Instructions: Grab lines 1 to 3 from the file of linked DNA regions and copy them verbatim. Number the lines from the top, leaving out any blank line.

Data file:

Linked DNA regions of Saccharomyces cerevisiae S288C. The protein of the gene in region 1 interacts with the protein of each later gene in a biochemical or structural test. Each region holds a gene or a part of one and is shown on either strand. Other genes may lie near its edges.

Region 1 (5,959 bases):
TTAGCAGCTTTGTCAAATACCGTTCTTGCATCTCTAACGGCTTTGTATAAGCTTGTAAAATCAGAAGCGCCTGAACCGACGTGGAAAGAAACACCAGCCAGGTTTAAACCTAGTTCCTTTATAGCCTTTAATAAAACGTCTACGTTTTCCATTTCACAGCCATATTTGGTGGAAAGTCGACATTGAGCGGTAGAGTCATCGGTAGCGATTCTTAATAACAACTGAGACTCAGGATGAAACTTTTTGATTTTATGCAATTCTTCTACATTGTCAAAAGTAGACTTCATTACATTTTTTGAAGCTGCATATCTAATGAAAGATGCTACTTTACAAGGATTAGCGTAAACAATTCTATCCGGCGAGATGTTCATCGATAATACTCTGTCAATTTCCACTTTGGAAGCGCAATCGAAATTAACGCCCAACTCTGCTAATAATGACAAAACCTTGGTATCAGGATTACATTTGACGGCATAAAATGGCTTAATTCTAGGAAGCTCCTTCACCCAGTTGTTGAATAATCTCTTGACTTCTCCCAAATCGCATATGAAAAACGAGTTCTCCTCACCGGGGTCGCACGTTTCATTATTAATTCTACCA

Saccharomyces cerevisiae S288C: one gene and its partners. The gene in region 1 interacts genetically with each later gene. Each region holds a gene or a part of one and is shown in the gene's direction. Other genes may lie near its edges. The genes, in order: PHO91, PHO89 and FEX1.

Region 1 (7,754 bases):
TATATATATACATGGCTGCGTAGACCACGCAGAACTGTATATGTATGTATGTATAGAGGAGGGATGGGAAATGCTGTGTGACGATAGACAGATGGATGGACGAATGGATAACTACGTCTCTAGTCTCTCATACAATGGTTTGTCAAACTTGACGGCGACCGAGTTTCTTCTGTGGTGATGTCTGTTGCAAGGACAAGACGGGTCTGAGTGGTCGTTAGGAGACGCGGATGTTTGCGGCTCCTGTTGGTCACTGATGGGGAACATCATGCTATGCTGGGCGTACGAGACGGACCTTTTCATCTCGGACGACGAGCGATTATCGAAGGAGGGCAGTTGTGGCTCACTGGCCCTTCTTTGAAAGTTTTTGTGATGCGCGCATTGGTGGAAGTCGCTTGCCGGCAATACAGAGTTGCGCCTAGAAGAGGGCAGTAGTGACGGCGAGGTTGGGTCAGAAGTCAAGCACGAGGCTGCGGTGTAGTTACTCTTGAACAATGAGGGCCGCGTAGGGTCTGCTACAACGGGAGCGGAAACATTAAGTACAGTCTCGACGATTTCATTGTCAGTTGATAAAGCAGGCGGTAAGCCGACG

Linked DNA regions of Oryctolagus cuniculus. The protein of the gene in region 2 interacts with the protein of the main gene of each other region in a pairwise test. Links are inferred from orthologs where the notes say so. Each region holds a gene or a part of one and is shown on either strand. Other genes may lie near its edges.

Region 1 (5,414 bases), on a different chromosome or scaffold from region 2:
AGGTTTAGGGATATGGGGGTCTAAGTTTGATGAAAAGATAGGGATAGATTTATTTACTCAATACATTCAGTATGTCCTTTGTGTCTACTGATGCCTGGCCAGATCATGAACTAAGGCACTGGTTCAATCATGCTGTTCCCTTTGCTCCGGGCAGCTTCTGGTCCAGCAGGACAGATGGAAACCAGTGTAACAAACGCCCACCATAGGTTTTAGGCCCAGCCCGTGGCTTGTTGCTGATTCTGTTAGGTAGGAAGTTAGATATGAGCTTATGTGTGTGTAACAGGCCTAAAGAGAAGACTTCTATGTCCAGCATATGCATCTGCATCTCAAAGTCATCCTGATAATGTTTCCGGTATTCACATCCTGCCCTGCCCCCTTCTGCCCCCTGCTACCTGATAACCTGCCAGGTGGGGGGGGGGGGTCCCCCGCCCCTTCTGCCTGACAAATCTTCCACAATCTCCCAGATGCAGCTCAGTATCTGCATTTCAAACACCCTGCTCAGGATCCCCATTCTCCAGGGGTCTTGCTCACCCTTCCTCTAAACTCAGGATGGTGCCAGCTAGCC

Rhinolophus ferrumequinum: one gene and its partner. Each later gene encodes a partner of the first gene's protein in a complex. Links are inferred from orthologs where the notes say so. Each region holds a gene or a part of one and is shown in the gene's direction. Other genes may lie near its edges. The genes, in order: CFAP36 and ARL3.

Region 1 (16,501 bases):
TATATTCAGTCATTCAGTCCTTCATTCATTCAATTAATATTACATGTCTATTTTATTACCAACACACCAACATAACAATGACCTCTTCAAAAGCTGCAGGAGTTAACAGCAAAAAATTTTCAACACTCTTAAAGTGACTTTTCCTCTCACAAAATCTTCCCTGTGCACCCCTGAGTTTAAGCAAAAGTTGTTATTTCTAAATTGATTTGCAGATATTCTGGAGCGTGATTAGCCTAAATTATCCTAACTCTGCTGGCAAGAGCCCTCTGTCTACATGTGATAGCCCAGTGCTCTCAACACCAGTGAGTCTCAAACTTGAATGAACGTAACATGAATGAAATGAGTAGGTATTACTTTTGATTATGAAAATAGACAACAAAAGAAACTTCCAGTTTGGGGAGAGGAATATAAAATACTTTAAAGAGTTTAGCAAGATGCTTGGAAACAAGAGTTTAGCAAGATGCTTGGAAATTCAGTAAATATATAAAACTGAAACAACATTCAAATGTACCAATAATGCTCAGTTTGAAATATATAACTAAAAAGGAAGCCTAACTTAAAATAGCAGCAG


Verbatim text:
Linked DNA regions of Saccharomyces cerevisiae S288C. The protein of the gene in region 1 interacts with the protein of each later gene in a biochemical or structural test. Each region holds a gene or a part of one and is shown on either strand. Other genes may lie near its edges.

Region 1 (5,959 bases):
TTAGCAGCTTTGTCAAATACCGTTCTTGCATCTCTAACGGCTTTGTATAAGCTTGTAAAATCAGAAGCGCCTGAACCGACGTGGAAAGAAACACCAGCCAGGTTTAAACCTAGTTCCTTTATAGCCTTTAATAAAACGTCTACGTTTTCCATTTCACAGCCATATTTGGTGGAAAGTCGACATTGAGCGGTAGAGTCATCGGTAGCGATTCTTAATAACAACTGAGACTCAGGATGAAACTTTTTGATTTTATGCAATTCTTCTACATTGTCAAAAGTAGACTTCATTACATTTTTTGAAGCTGCATATCTAATGAAAGATGCTACTTTACAAGGATTAGCGTAAACAATTCTATCCGGCGAGATGTTCATCGATAATACTCTGTCAATTTCCACTTTGGAAGCGCAATCGAAATTAACGCCCAACTCTGCTAATAATGACAAAACCTTGGTATCAGGATTACATTTGACGGCATAAAATGGCTTAATTCTAGGAAGCTCCTTCACCCAGTTGTTGAATAATCTCTTGACTTCTCCCAAATCGCATATGAAAAACGAGTTCTCCTCACCGGGGTCGCACGTTTCATTATTAATTCTACCA